Five Ways the 2018 Defense Bill Will Change Pentagon IT

By Frank Konkel and Heather Kuldell

December 13, 2017

President Donald Trump signed a major government technology revamp into law Tuesday as part of an annual defense policy bill, the National Defense Authorization Act.

The bipartisan Modernizing Government Technology Act, championed by Rep. Will Hurd, R-Texas, creates a $500 million central modernization fund over two years that agencies can borrow against to update aging and insecure systems. It also creates working IT capital funds where agencies can stash savings from other modernization projects—like migrating legacy systems to cloud computing—to use for future IT projects.

Excited to announce that my 12th piece of legislation, the #MGTAct, has just been signed into law, so that federal agencies can provide a better product to Americans by securing & updating IT systems. Thank you to all who helped get this across the finish line!,” Hurd tweeted.

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Hurd first introduced the legislation in 2016 as a standalone bill but it failed to pass before the end of that Congress. Sens. Jerry Moran, R-Kans., and Tom Udall, D-N.M., introduced the MGT Act as an amendment to NDAA earlier this year, emphasizing its bipartisanship.

It shouldn’t take long for MGT’s effects to set in.

Seeing this act signed is music to CIOs’ ears,” Jimmie Adkins, vice president for federal at the networking company Ruckus, told Nextgov.

Federal CIOs have long been eager to modernize systems but lacked the money to do so, he said. “This will give them teeth to go out and modernize their networks,” he said.”

Here are some other highlights from the mammoth defense policy bill:

Defense Will Do Its Own Security Clearances Again

The Pentagon must come up with a “phased transition plan” to shift background investigations for defense personnel from the Office Personnel Management’s National Background Investigations Bureau to the Defense Security Service. The law also allows DSS to hire more personnel to tackle the security clearance backlog and flags the Defense Digital Service, the Pentagon’s internal tech startup, as a possible support organization for the transition.

Government Looks at E-commerce Options

The government will experiment with an industry-run e-commerce portal for commercial goods. Though the amendment—nicknamed the Amazon amendment—initially envisioned a single portal provided by a single e-commerce provider, it morphed into a phased approach with multiple contracts issued to multiple e-commerce portal providers. The General Services Administration will have 90 days to develop an implementation plan and will work with the Office of Management and Budget to determine which products and services should be available.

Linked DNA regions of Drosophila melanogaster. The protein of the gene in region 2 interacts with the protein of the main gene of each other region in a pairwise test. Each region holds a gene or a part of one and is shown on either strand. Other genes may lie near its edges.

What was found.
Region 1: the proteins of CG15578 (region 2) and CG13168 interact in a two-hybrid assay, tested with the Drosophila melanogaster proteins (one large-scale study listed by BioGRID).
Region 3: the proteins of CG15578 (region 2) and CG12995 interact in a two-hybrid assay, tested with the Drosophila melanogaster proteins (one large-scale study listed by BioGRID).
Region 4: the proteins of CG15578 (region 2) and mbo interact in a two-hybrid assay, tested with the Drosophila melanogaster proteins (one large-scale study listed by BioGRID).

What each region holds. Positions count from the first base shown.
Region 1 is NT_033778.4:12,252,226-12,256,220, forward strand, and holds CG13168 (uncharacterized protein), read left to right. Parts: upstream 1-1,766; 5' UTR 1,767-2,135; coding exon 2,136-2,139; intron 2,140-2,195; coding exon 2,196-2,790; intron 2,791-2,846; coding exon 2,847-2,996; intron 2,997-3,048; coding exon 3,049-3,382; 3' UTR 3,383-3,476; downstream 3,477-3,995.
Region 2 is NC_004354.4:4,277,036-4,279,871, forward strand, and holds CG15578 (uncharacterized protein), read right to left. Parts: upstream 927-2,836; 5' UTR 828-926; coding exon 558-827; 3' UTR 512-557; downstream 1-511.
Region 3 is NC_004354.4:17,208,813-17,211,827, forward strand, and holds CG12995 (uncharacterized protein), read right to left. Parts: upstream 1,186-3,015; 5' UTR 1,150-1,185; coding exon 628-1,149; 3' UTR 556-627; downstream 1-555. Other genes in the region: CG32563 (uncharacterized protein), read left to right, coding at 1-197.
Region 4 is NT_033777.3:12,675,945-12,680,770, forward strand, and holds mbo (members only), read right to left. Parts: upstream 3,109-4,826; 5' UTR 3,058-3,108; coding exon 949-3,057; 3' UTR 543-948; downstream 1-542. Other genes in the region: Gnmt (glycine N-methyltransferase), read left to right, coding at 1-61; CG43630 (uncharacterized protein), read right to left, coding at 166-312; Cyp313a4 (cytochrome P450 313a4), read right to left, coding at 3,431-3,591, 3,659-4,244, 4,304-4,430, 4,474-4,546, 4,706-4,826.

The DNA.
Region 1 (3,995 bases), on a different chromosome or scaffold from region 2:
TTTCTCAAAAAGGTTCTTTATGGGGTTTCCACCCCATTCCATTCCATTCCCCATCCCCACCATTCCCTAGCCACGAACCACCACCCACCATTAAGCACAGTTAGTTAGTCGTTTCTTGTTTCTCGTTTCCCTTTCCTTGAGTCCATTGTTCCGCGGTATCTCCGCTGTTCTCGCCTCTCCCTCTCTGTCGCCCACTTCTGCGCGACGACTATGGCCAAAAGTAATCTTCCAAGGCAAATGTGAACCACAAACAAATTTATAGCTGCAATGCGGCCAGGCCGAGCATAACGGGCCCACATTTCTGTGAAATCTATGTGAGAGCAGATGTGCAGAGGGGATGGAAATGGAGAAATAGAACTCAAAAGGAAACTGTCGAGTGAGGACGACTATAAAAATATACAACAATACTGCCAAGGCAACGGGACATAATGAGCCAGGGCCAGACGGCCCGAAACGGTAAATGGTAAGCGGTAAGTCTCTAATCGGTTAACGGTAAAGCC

CIO Changes

The Defense Department’s CIO will become a presidentially appointed, Senate-confirmed position and report directly to the Defense Secretary. The CIO will focus on managing the departmentwide budget and developing cyber capabilities and standards while some other IT duties would shift to the newly created chief management officer role.

Bid Protest Changes

NDAA included a pilot program in which the Defense Department will “determine the effectiveness of requiring contractors to reimburse [Defense] for costs incurred in processing covered protests.” That means companies with $250 million or more in revenue the previous year will pay the government's costs if they protest a contract award and lose. The pilot begins in 2019 and will last for three years.  Before the pilot, the department will have to determine exactly what costs losing vendors would be forced to pay. For the first time in five years, bid protests decreased in fiscal 2017 after an all-time peak last year.

By Frank Konkel and Heather Kuldell // Frank Konkel is Nextgov’s executive editor. He writes about the intersection of government and technology. Frank began covering tech in 2013 upon moving to the Washington, D.C. area after getting his start in journalism working at local and state issues at daily newspapers in his home state of Michigan. Frank was born and raised on a dairy farm and graduated from Michigan State University. // Heather Kuldell joined Nextgov as its news editor in the summer of 2016. She previously worked as the managing editor of Federal Times and C4ISR & Networks. Prior to that, she worked a web and social media editor for 1105 Media publications, including Federal Computer Week, Government Computer News, Washington Technology and Defense Systems.

December 13, 2017